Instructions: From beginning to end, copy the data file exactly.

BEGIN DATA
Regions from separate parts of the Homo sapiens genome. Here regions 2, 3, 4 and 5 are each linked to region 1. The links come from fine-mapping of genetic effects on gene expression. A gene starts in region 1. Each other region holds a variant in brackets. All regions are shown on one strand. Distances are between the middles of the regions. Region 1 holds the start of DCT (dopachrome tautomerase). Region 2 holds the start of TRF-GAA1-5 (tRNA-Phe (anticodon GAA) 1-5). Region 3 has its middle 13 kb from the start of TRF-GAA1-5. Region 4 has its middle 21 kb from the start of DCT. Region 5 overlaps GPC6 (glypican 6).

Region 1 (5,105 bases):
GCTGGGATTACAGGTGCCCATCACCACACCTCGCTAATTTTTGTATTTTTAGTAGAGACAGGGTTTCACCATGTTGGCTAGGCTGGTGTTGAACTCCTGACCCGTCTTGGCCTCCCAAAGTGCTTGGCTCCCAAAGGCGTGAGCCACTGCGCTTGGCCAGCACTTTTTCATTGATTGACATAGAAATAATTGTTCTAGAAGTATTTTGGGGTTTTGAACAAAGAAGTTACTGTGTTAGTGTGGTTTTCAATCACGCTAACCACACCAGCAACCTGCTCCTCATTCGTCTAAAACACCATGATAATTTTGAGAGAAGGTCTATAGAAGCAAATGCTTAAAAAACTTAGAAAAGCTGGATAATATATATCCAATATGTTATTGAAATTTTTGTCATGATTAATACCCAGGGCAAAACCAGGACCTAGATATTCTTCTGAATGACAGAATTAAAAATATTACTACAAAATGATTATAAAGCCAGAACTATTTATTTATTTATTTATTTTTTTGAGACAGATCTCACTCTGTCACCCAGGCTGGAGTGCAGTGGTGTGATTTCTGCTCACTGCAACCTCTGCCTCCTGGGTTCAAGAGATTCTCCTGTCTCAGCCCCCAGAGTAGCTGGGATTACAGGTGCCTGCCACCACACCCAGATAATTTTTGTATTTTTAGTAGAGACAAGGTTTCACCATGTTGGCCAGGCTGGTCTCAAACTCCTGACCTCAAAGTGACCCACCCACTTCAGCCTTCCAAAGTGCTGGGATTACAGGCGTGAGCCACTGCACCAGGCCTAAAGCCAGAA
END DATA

Regions from separate parts of the Homo sapiens genome. Here regions 2, 3, 4 and 5 are each linked to region 1. The links come from fine-mapping of genetic effects on gene expression. A gene starts in region 1. Each other region holds a variant in brackets. All regions are shown on one strand. Distances are between the middles of the regions. Region 1 holds the start of DCT (dopachrome tautomerase). Region 2 holds the start of TRF-GAA1-5 (tRNA-Phe (anticodon GAA) 1-5). Region 3 has its middle 13 kb from the start of TRF-GAA1-5. Region 4 has its middle 21 kb from the start of DCT. Region 5 overlaps GPC6 (glypican 6).

Region 1 (5,105 bases):
GCTGGGATTACAGGTGCCCATCACCACACCTCGCTAATTTTTGTATTTTTAGTAGAGACAGGGTTTCACCATGTTGGCTAGGCTGGTGTTGAACTCCTGACCCGTCTTGGCCTCCCAAAGTGCTTGGCTCCCAAAGGCGTGAGCCACTGCGCTTGGCCAGCACTTTTTCATTGATTGACATAGAAATAATTGTTCTAGAAGTATTTTGGGGTTTTGAACAAAGAAGTTACTGTGTTAGTGTGGTTTTCAATCACGCTAACCACACCAGCAACCTGCTCCTCATTCGTCTAAAACACCATGATAATTTTGAGAGAAGGTCTATAGAAGCAAATGCTTAAAAAACTTAGAAAAGCTGGATAATATATATCCAATATGTTATTGAAATTTTTGTCATGATTAATACCCAGGGCAAAACCAGGACCTAGATATTCTTCTGAATGACAGAATTAAAAATATTACTACAAAATGATTATAAAGCCAGAACTATTTATTTATTTATTTATTTTTTTGAGACAGATCTCACTCTGTCACCCAGGCTGGAGTGCAGTGGTGTGATTTCTGCTCACTGCAACCTCTGCCTCCTGGGTTCAAGAGATTCTCCTGTCTCAGCCCCCAGAGTAGCTGGGATTACAGGTGCCTGCCACCACACCCAGATAATTTTTGTATTTTTAGTAGAGACAAGGTTTCACCATGTTGGCCAGGCTGGTCTCAAACTCCTGACCTCAAAGTGACCCACCCACTTCAGCCTTCCAAAGTGCTGGGATTACAGGCGTGAGCCACTGCACCAGGCCTAAAGCCAGAA